Ovarian cancer is the sixth most common cancer and the seventh cause of death from cancer in women worldwide and is the most common type of gynecological malignancy [31]. Although ovarian cancer may occur at any age, it is more common in patients older than 50 years. Ovarian cancer has an age-adjusted incidence of 12.5 per 100,000 women [32]. The median age of diagnosis is 63 years. Epithelial ovarian cancer subtypes are infrequently seen in pre-menopausal women (≤ 45 years of age) while ovarian germ cell tumors occur mainly in younger women [33]. The greatest risk factors of ovarian cancer are family history and associated genetic syndromes. Hereditary breast and ovarian cancer syndrome, which occurs in one in every 500 women, is an autosomal dominant mutation in the BRCA1 or BRCA2 gene [32]. As such, factors tending to reduce a woman’s ability to ovulate have been linked with a reduced lifetime risk of developing this disease. For example, both the early occurrence of menarche and an older age at menopause have been connected with a possible increased risk [33]. Several modifiable risk factors (e.g., obesity, smoking, a high-starch or high-fat diet, sedentary lifestyle) are associated with an increased risk of ovarian cancer but have not been established as causes of ovarian cancer. Increased daily fiber intake; the use of carotene, vitamin C, vitamin E, and unsaturated fatty acids; and increased physical activity are moderately associated with a decreased risk of ovarian cancer [32]. Endometriosis is known to predispose individuals towards developing epithelial ovarian cancer (EOC), particularly the clear-cell and endometrioid subtypes, which are known to derive from endometriotic lesions [33]. Multiparity, lactation, oral contraceptive use, and tubal ligation/hysterectomy all decrease a woman’s risk of ovarian cancer [34]. A low-fat dietary pattern may reduce the incidence of ovarian cancer among postmenopausal women [35]. Studies of the cellular mechanism of vitamin D in ovarian cancer strongly suggest that it exhibits protective and antitumorigenic activities through genomic and nongenomic signal transduction pathways. These results indicate that vitamin D deficiency results in an increase in the risk of developing ovarian cancer and that vitamin supplements may potentially be an efficient way of preventing cancer [36]. Vitamin D signaling may influence the pathophysiology of atherosclerosis through modulation of the inflammatory response by decreasing the expression of TNFα, IL-6, IL-1, and IL-8 in isolated blood monocytes. Vitamin D deficiency was shown to accelerate the progression of coronary artery disease [37]. Patients with ovarian cancer are often in a hypercoagulable state and have a high risk of venous thrombosis, including deep vein thrombosis and pulmonary embolism [38].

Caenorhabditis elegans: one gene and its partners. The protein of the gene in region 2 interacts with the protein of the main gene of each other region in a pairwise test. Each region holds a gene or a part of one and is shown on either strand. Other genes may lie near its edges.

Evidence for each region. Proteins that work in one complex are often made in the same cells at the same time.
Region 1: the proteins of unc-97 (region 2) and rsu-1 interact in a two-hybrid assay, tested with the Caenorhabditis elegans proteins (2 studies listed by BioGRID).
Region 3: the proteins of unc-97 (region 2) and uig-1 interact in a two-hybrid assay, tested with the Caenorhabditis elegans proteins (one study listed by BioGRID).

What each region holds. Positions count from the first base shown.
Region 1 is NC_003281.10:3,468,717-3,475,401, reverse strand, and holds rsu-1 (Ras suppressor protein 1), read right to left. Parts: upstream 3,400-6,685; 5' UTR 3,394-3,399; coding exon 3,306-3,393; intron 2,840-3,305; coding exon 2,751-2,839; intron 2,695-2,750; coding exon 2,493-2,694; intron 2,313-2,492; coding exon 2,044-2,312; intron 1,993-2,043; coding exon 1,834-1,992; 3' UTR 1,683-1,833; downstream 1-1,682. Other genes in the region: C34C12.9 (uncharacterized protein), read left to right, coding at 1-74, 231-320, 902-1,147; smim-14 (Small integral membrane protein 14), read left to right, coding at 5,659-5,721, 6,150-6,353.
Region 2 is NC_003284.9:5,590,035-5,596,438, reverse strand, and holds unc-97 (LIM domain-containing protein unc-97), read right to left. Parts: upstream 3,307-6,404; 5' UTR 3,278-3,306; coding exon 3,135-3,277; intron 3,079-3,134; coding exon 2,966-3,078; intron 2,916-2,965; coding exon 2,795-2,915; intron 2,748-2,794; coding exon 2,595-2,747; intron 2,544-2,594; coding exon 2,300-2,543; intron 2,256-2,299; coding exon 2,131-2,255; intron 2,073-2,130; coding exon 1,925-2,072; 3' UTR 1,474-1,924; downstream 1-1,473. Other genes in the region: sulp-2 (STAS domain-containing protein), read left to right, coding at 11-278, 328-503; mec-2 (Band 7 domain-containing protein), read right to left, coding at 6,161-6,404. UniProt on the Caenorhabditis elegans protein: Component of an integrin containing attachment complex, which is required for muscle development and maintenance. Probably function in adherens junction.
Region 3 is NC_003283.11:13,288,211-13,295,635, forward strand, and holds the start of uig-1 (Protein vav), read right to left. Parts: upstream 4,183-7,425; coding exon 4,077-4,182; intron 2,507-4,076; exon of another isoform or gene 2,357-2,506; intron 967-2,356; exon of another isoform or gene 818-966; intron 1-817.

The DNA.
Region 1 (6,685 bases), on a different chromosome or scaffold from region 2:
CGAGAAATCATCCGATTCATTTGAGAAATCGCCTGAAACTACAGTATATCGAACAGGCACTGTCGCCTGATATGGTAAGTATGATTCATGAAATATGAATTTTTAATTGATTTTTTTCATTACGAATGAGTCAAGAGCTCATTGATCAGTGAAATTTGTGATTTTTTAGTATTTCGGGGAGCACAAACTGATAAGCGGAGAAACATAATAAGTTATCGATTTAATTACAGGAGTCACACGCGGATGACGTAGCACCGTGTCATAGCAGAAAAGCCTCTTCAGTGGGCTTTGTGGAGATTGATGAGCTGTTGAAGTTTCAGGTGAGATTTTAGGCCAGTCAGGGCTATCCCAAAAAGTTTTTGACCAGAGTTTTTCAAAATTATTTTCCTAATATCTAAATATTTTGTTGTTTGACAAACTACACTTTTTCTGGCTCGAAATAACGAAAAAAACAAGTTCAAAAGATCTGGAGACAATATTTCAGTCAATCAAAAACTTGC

This article demonstrates that correlations between gynecological cancer and atherosclerosis do in fact exist, although concrete etiological connections between the two are hard to establish. Increased telomere length is a predisposing factor for the development of vulvar cancer as well as myocardial infarctions and strokes. HPV virus infections, although tissue-specific, are likely to increase the possibility of atheromatous plaque formation, in addition to being the primary cause of cervical and vaginal malignancies. Furthermore, patients who have undergone radiotherapy or surgery alone, which included bilateral oophorectomy, for cervical cancer, displayed a significantly higher incidence of myocardial infarctions. Regarding endometrial cancer, it has been found that obesity, and the metabolic syndrome it is associated with, constitute independent risk factors for the development of endometrial cancer. Finally, vitamin D deficiency has been shown to contribute to the pathogenesis of ovarian cancer and to accelerate the progression of coronary artery disease.

Conflict of interest

The authors declare no conflict of interest.